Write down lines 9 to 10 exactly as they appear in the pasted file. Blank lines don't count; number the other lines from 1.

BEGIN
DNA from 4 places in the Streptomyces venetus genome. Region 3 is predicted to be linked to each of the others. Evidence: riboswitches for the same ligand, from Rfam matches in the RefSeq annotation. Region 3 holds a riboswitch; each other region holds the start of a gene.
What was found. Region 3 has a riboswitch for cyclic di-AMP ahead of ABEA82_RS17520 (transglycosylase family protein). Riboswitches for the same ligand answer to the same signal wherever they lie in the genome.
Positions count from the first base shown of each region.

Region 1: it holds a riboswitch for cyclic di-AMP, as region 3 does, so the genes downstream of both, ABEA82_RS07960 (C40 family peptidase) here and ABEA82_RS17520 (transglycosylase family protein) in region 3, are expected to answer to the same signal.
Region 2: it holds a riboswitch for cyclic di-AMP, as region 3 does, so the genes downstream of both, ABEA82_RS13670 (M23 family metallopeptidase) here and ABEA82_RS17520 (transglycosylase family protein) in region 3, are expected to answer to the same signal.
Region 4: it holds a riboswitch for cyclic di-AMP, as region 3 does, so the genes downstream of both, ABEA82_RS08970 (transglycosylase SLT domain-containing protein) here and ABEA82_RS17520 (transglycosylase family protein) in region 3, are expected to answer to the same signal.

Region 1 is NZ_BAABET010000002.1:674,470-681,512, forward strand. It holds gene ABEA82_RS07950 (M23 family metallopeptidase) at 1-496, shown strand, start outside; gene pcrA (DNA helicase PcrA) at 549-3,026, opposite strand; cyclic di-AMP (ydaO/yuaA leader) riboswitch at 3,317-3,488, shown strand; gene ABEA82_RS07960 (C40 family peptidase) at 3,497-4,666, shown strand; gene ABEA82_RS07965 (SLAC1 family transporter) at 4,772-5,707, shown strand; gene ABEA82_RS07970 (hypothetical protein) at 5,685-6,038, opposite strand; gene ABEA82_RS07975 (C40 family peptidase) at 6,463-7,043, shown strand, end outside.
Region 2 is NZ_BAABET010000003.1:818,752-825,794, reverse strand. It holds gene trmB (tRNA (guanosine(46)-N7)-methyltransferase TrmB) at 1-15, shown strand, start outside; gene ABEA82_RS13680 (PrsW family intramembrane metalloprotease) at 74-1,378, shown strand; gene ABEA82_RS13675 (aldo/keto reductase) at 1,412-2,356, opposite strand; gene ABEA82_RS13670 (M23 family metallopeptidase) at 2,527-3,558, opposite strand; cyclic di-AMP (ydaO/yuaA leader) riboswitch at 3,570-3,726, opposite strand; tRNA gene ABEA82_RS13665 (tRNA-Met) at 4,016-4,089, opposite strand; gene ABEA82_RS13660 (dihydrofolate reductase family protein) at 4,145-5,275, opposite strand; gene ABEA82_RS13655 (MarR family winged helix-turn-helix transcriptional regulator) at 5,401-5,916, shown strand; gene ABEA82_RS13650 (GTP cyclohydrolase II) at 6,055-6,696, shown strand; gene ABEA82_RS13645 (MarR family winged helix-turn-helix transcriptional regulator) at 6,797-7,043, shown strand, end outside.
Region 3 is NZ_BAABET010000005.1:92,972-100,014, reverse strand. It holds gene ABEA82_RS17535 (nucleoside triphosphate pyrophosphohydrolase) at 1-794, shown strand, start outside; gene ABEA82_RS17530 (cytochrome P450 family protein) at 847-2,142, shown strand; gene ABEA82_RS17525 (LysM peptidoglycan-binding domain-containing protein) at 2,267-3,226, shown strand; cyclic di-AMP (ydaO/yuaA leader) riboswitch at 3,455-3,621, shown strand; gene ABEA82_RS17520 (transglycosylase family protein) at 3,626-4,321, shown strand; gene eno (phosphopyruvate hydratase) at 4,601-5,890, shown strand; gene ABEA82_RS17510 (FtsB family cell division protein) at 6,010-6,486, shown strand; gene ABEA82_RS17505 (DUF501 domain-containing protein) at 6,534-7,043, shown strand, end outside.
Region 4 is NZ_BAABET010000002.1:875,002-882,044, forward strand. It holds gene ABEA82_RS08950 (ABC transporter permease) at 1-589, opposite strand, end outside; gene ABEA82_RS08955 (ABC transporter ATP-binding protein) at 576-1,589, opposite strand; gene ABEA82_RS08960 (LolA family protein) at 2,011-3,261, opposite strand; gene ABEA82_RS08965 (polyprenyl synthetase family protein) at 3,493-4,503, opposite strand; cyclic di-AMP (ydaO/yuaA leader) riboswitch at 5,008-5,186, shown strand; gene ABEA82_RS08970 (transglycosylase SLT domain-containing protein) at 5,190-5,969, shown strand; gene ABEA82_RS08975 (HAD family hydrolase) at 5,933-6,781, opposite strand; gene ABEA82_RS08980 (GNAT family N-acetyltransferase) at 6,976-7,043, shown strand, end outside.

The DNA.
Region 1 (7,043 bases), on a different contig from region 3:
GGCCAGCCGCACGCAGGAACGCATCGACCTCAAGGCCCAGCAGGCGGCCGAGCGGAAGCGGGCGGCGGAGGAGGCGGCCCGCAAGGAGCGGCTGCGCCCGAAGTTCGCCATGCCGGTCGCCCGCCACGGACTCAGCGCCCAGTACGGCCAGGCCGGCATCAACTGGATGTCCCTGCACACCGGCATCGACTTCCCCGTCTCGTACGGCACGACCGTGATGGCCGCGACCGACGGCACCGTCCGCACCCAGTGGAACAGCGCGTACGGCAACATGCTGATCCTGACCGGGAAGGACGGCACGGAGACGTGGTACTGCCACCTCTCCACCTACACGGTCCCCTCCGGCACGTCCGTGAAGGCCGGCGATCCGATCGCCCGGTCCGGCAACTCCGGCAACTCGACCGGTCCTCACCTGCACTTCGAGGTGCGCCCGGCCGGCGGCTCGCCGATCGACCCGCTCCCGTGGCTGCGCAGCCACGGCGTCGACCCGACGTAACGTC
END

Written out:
Region 3 is NZ_BAABET010000005.1:92,972-100,014, reverse strand. It holds gene ABEA82_RS17535 (nucleoside triphosphate pyrophosphohydrolase) at 1-794, shown strand, start outside; gene ABEA82_RS17530 (cytochrome P450 family protein) at 847-2,142, shown strand; gene ABEA82_RS17525 (LysM peptidoglycan-binding domain-containing protein) at 2,267-3,226, shown strand; cyclic di-AMP (ydaO/yuaA leader) riboswitch at 3,455-3,621, shown strand; gene ABEA82_RS17520 (transglycosylase family protein) at 3,626-4,321, shown strand; gene eno (phosphopyruvate hydratase) at 4,601-5,890, shown strand; gene ABEA82_RS17510 (FtsB family cell division protein) at 6,010-6,486, shown strand; gene ABEA82_RS17505 (DUF501 domain-containing protein) at 6,534-7,043, shown strand, end outside.
Region 4 is NZ_BAABET010000002.1:875,002-882,044, forward strand. It holds gene ABEA82_RS08950 (ABC transporter permease) at 1-589, opposite strand, end outside; gene ABEA82_RS08955 (ABC transporter ATP-binding protein) at 576-1,589, opposite strand; gene ABEA82_RS08960 (LolA family protein) at 2,011-3,261, opposite strand; gene ABEA82_RS08965 (polyprenyl synthetase family protein) at 3,493-4,503, opposite strand; cyclic di-AMP (ydaO/yuaA leader) riboswitch at 5,008-5,186, shown strand; gene ABEA82_RS08970 (transglycosylase SLT domain-containing protein) at 5,190-5,969, shown strand; gene ABEA82_RS08975 (HAD family hydrolase) at 5,933-6,781, opposite strand; gene ABEA82_RS08980 (GNAT family N-acetyltransferase) at 6,976-7,043, shown strand, end outside.